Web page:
Jeisson Rosario, OF
Rosario is, frankly, my kind of prospect. The outfielder was a big J2 signing by the Padres back in 2016, signing for $1.85 million as part of a monster international class by San Diego that year. He’s been moved fairly aggressively since then, going up to the complex instead of the DSL the year after being signed and making his full-season debut in 2018 as an 18-year-old. He more than held his own there, too, making his way up to High-A in 2019 where he hit .242/.372/.314 for a 102 wRC+.
From those numbers, it’s really not all that difficult to see what this profile is. The upside is admittedly limited due to an obvious lack of power. He has just six home runs over his last two seasons of pro ball despite getting over 500 plate appearances in each of those two seasons. The hope is that he gets older he’ll fill out a little more and add a little more power to his game, but he’s always going to be below-average in that area. However, he helps make up for that by having a tremendous understanding of the strike zone, something that is particularly striking given his age. (He turns 21 in October.) He walked over 16 percent of the time in 2019 despite being 3.5 years younger than the average player in the California League.
What his profile is going to come down to is his hit tool. There is real potential for this to be a plus tool, and if it is he can be a fantastic leadoff hitter even despite the lack of power. It’s not a finished product, though, and there’s obviously no guarantee he gets to the ceiling. He hits a lot of balls into the ground, and while his speed can help turn some of those balls into hits he’ll need to get more authority behind the ball if he’s going to max out that hit tool. I’d expect the Red Sox developmental staff to work on some swing changes to help alleviate those concerns.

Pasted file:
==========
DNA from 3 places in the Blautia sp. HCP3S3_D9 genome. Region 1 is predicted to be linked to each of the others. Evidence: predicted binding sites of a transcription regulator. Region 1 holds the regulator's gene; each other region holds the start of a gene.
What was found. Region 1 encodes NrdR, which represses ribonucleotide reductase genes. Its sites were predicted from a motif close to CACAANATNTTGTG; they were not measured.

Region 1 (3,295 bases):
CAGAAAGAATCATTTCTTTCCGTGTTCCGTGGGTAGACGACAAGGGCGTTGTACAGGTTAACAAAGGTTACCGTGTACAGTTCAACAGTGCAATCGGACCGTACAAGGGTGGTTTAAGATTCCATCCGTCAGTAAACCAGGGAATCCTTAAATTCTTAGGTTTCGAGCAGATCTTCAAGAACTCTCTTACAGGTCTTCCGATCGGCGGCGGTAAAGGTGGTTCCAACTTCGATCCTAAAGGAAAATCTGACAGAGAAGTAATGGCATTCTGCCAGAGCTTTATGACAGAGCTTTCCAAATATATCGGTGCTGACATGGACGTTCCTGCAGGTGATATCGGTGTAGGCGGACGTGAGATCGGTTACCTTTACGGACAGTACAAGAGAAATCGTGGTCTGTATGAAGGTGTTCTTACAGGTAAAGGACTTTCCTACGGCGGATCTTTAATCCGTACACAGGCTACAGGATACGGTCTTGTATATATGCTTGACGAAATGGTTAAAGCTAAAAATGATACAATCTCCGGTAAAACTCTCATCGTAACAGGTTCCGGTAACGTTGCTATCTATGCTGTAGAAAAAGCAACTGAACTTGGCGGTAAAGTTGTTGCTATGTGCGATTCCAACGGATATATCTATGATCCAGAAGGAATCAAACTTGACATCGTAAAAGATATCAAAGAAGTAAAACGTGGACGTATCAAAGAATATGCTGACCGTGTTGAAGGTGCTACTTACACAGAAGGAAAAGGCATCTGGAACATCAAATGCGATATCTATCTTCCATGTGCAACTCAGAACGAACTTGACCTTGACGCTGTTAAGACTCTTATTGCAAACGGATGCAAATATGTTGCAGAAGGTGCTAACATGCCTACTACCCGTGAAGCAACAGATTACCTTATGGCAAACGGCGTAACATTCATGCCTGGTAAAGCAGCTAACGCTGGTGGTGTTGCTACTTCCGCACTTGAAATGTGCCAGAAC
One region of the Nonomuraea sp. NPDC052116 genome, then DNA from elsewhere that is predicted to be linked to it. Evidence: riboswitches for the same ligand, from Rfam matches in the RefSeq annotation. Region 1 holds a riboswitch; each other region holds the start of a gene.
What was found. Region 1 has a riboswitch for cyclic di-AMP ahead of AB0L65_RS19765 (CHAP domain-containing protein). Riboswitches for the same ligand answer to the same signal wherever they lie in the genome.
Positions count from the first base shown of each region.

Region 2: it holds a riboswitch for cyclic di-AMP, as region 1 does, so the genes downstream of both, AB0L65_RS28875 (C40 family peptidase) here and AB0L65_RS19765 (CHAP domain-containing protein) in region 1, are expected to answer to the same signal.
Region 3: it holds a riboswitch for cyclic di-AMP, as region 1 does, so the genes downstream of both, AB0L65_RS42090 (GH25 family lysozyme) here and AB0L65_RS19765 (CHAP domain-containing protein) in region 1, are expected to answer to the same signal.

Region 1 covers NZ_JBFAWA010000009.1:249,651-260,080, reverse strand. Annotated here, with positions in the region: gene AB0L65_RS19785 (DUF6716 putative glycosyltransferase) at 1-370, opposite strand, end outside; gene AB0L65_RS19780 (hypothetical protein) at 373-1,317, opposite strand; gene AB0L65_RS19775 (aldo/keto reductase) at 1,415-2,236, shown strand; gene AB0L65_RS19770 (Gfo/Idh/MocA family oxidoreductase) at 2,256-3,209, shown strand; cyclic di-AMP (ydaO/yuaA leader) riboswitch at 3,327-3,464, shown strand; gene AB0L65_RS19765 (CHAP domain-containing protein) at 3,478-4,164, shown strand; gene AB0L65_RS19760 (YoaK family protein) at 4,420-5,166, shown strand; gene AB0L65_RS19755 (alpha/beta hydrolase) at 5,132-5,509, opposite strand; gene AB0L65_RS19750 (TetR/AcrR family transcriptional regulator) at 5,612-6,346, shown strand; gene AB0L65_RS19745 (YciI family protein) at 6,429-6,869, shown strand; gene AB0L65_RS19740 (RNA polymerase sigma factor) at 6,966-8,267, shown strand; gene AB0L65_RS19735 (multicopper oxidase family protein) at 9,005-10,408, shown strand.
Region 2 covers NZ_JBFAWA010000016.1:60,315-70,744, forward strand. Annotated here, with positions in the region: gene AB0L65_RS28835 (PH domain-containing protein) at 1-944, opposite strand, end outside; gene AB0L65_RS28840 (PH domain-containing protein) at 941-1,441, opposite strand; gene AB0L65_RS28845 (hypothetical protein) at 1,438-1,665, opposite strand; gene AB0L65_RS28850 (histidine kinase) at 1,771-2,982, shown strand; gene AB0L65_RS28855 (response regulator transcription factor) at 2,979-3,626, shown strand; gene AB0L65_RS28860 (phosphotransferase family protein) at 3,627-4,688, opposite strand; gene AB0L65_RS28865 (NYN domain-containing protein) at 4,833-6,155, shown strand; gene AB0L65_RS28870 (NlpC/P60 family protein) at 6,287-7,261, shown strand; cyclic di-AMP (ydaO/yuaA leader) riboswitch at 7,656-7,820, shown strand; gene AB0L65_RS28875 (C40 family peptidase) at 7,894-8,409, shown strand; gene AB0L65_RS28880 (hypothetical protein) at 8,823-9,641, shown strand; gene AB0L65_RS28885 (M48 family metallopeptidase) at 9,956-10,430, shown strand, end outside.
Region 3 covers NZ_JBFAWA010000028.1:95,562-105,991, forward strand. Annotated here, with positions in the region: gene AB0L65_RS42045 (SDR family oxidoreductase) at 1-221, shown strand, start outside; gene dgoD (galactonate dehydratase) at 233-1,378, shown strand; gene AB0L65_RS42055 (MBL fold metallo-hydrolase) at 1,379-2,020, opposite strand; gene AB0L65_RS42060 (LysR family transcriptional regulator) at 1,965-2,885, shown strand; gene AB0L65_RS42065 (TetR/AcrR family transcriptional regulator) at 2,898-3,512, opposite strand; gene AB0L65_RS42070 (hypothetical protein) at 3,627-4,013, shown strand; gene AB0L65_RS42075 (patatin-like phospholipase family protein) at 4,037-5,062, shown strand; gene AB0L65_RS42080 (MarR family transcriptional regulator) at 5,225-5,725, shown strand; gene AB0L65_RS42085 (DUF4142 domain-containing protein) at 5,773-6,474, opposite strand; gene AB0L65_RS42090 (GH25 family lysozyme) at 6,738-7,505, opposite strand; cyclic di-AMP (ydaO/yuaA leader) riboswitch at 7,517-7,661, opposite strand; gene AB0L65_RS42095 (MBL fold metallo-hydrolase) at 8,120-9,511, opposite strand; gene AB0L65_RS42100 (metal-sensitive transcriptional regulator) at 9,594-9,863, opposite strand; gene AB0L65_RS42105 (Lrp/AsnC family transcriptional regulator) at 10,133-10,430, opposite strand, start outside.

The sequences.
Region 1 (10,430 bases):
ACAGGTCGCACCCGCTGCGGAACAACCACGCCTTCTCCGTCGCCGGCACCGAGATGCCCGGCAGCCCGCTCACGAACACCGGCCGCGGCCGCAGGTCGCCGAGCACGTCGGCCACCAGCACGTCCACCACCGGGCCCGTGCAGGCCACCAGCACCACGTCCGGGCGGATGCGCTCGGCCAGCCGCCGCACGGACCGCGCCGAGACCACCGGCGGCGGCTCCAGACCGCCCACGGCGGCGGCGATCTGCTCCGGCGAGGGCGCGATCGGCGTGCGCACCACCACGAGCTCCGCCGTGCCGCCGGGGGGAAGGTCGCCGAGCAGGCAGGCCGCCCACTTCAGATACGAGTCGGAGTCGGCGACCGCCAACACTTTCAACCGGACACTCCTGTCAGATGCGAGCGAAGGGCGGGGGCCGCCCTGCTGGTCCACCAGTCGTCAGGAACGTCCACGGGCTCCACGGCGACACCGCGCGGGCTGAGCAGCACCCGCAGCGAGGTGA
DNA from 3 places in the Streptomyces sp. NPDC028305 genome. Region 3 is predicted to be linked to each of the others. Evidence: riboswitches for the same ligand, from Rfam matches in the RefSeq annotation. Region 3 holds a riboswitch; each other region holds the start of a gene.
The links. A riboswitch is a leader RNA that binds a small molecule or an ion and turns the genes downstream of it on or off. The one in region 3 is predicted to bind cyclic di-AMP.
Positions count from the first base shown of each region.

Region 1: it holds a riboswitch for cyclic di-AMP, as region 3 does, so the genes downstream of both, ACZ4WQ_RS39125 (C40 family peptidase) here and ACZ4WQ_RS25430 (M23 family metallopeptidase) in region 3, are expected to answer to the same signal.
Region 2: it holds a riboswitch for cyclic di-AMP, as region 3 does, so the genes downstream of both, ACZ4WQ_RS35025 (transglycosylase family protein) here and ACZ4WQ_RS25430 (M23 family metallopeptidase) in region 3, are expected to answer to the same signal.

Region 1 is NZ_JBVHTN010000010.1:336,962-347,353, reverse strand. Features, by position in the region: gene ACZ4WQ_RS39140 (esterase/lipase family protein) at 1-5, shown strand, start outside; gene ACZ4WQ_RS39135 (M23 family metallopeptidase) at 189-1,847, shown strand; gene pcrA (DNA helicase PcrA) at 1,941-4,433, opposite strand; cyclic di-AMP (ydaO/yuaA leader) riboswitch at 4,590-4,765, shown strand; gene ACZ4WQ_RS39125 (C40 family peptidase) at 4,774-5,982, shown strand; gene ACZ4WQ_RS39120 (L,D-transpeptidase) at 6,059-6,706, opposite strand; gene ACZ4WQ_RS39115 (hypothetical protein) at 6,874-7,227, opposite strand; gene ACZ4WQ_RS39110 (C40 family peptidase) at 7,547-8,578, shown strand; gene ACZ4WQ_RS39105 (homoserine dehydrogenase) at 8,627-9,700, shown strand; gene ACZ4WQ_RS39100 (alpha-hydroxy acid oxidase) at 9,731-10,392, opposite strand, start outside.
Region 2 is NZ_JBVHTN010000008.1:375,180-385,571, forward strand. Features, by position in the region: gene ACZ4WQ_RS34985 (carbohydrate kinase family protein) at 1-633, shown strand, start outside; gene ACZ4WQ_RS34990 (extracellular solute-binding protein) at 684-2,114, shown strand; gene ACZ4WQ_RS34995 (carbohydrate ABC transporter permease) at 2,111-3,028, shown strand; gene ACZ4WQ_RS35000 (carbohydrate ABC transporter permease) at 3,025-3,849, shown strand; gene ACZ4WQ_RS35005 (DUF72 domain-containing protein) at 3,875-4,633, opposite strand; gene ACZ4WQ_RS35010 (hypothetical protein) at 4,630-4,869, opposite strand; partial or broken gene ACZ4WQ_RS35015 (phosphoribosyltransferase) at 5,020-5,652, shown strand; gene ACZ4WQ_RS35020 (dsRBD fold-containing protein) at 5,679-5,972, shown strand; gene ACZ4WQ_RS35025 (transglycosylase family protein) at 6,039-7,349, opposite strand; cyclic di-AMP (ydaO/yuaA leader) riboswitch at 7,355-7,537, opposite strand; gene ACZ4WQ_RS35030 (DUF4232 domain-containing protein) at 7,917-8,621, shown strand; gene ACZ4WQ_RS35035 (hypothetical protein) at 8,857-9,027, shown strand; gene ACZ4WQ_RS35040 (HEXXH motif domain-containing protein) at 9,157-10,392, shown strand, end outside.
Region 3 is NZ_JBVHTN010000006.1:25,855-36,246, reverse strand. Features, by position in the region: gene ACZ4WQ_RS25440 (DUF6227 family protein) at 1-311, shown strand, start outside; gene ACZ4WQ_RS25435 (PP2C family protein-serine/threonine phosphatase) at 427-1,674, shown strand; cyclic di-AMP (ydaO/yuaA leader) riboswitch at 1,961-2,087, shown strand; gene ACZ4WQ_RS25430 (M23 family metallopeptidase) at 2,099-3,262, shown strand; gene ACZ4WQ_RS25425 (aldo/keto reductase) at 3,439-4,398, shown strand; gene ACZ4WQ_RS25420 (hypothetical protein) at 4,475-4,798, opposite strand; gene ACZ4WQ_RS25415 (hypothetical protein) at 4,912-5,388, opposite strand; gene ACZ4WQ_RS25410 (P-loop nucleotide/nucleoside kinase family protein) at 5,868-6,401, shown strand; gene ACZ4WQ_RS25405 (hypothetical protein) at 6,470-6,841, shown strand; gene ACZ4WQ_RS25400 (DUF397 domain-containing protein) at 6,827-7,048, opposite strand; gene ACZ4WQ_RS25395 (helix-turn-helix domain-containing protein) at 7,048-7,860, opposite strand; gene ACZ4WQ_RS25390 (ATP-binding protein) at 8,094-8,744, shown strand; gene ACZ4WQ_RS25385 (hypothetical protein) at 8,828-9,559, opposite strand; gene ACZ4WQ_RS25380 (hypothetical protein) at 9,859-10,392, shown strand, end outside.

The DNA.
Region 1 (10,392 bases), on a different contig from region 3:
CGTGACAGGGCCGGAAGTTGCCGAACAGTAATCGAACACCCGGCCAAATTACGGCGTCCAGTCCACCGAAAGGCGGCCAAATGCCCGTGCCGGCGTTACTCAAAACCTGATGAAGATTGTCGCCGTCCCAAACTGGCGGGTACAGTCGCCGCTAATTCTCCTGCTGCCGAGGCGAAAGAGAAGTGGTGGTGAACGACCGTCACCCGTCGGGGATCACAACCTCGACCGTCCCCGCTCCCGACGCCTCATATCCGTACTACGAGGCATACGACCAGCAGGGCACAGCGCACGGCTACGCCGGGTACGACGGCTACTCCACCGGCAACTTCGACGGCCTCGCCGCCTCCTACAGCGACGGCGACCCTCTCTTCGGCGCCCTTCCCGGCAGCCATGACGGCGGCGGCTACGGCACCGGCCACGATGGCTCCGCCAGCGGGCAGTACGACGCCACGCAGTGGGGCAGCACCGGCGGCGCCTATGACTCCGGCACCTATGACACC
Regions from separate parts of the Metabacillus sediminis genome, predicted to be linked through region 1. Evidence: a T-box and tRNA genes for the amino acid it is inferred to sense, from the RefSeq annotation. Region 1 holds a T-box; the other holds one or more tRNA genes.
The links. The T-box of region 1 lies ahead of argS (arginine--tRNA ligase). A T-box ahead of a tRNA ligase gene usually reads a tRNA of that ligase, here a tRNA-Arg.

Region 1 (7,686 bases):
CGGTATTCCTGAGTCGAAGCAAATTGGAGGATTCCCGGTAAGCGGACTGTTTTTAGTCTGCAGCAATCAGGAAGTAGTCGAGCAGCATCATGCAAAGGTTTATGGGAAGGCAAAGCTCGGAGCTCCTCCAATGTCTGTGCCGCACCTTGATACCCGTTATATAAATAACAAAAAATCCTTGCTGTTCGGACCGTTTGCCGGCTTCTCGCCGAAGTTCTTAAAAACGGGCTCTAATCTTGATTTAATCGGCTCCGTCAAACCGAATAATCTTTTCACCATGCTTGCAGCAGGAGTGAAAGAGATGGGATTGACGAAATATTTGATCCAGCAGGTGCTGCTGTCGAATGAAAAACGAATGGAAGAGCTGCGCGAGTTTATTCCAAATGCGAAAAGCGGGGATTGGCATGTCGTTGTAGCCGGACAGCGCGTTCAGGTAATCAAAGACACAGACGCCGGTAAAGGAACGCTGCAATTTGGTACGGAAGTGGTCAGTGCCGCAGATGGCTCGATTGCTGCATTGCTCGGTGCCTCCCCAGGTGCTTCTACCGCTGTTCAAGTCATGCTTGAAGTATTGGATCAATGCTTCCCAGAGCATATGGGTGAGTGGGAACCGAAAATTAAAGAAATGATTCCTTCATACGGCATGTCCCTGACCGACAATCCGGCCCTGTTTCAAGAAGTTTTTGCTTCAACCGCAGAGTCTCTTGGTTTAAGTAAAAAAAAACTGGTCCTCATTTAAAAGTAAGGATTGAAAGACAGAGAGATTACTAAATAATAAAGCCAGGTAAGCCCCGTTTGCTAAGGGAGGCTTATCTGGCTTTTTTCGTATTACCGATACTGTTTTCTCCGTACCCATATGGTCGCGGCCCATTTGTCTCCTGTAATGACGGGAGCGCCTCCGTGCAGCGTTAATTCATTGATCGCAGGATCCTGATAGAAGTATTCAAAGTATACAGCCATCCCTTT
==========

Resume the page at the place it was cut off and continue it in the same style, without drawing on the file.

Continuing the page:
The athleticism here is off the charts, though, as Rosario has well above-average speed and flashes that both on the bases and in the field. He has 29 steals over the last two seasons and is regarded as an above-average defensive player in center field. Again, there is work to be done but there is a ceiling here of an everyday center fielder who can hit leadoff.
As for his ranking in the system, I have the opposite bias issue here that I had with Potts. I often feel like the general consensus on low-power players with athleticism is too low, and end up being higher on those guys than most. See Jarren Duran as a recent example and Mauricio Dubon before that. I am actually almost tempted to put him ahead of Potts in these rankings, but for now I will defer to the experts, all of whom have Rosario behind Potts. Still, I don’t think the gap is very large and by next spring I have a feeling I’ll have them flipped. For now, though, I will put Rosario at the top of the next tier and at number 13.
So here’s how I’d have my top 15, for what it’s worth. Lines are marking off tiers.
1. Triston Casas
2. Jeter Downs
3. Bobby Dalbec
4. Bryan Mata
5. Noah Song
6. Jay Groome
7. Jarren Duran
8. Gilberto Jimenez
9. Thad Ward
10. Hudson Potts
11. Tanner Houck
12. CJ Chatham
13. Jeisson Rosario
14. Chris Murphy
15. Matthew Lugo
Note that I moved Chatham out of that fourth tier since the draft.